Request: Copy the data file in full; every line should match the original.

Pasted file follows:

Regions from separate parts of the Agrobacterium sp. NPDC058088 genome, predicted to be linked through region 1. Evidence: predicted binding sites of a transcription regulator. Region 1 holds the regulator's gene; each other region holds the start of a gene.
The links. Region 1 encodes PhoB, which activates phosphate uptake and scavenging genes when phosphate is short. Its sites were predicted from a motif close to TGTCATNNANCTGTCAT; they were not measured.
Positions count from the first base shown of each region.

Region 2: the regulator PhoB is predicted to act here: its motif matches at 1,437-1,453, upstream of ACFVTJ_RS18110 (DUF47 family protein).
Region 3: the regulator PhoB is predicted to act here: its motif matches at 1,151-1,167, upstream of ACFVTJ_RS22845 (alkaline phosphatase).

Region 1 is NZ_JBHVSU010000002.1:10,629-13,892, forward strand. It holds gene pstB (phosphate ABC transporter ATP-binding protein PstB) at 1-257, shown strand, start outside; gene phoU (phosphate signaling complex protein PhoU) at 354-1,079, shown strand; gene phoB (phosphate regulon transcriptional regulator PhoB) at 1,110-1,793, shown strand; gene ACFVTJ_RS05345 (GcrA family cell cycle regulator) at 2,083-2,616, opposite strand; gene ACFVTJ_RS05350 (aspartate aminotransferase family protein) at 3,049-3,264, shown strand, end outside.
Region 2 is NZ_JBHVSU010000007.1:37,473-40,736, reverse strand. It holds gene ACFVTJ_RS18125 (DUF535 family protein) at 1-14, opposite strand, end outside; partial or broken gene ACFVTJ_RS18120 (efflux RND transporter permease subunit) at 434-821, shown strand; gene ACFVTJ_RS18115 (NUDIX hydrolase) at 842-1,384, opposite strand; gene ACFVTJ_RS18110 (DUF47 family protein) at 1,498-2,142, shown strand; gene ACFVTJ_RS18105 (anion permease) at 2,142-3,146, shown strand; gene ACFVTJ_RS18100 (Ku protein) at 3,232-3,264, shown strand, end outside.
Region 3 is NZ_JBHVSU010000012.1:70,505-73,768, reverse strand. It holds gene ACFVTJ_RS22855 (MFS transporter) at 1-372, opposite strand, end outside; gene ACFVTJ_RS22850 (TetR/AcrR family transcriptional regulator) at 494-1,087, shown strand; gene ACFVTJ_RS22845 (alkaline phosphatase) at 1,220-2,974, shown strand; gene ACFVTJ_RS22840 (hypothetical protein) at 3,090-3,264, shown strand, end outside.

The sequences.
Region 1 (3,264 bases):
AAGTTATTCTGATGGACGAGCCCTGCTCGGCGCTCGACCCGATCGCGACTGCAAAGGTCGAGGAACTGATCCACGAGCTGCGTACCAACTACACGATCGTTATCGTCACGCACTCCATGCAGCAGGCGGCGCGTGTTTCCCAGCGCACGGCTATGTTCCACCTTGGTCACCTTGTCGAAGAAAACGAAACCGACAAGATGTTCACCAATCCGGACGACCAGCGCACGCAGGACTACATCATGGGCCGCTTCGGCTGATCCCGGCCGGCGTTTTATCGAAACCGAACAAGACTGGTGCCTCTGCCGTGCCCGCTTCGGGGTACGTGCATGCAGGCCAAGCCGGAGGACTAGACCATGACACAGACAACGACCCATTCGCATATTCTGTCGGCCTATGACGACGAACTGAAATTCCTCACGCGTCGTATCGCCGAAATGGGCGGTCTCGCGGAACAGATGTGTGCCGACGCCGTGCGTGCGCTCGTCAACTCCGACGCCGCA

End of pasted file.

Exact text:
Regions from separate parts of the Agrobacterium sp. NPDC058088 genome, predicted to be linked through region 1. Evidence: predicted binding sites of a transcription regulator. Region 1 holds the regulator's gene; each other region holds the start of a gene.
The links. Region 1 encodes PhoB, which activates phosphate uptake and scavenging genes when phosphate is short. Its sites were predicted from a motif close to TGTCATNNANCTGTCAT; they were not measured.
Positions count from the first base shown of each region.

Region 2: the regulator PhoB is predicted to act here: its motif matches at 1,437-1,453, upstream of ACFVTJ_RS18110 (DUF47 family protein).
Region 3: the regulator PhoB is predicted to act here: its motif matches at 1,151-1,167, upstream of ACFVTJ_RS22845 (alkaline phosphatase).

Region 1 is NZ_JBHVSU010000002.1:10,629-13,892, forward strand. It holds gene pstB (phosphate ABC transporter ATP-binding protein PstB) at 1-257, shown strand, start outside; gene phoU (phosphate signaling complex protein PhoU) at 354-1,079, shown strand; gene phoB (phosphate regulon transcriptional regulator PhoB) at 1,110-1,793, shown strand; gene ACFVTJ_RS05345 (GcrA family cell cycle regulator) at 2,083-2,616, opposite strand; gene ACFVTJ_RS05350 (aspartate aminotransferase family protein) at 3,049-3,264, shown strand, end outside.
Region 2 is NZ_JBHVSU010000007.1:37,473-40,736, reverse strand. It holds gene ACFVTJ_RS18125 (DUF535 family protein) at 1-14, opposite strand, end outside; partial or broken gene ACFVTJ_RS18120 (efflux RND transporter permease subunit) at 434-821, shown strand; gene ACFVTJ_RS18115 (NUDIX hydrolase) at 842-1,384, opposite strand; gene ACFVTJ_RS18110 (DUF47 family protein) at 1,498-2,142, shown strand; gene ACFVTJ_RS18105 (anion permease) at 2,142-3,146, shown strand; gene ACFVTJ_RS18100 (Ku protein) at 3,232-3,264, shown strand, end outside.
Region 3 is NZ_JBHVSU010000012.1:70,505-73,768, reverse strand. It holds gene ACFVTJ_RS22855 (MFS transporter) at 1-372, opposite strand, end outside; gene ACFVTJ_RS22850 (TetR/AcrR family transcriptional regulator) at 494-1,087, shown strand; gene ACFVTJ_RS22845 (alkaline phosphatase) at 1,220-2,974, shown strand; gene ACFVTJ_RS22840 (hypothetical protein) at 3,090-3,264, shown strand, end outside.

The sequences.
Region 1 (3,264 bases):
AAGTTATTCTGATGGACGAGCCCTGCTCGGCGCTCGACCCGATCGCGACTGCAAAGGTCGAGGAACTGATCCACGAGCTGCGTACCAACTACACGATCGTTATCGTCACGCACTCCATGCAGCAGGCGGCGCGTGTTTCCCAGCGCACGGCTATGTTCCACCTTGGTCACCTTGTCGAAGAAAACGAAACCGACAAGATGTTCACCAATCCGGACGACCAGCGCACGCAGGACTACATCATGGGCCGCTTCGGCTGATCCCGGCCGGCGTTTTATCGAAACCGAACAAGACTGGTGCCTCTGCCGTGCCCGCTTCGGGGTACGTGCATGCAGGCCAAGCCGGAGGACTAGACCATGACACAGACAACGACCCATTCGCATATTCTGTCGGCCTATGACGACGAACTGAAATTCCTCACGCGTCGTATCGCCGAAATGGGCGGTCTCGCGGAACAGATGTGTGCCGACGCCGTGCGTGCGCTCGTCAACTCCGACGCCGCA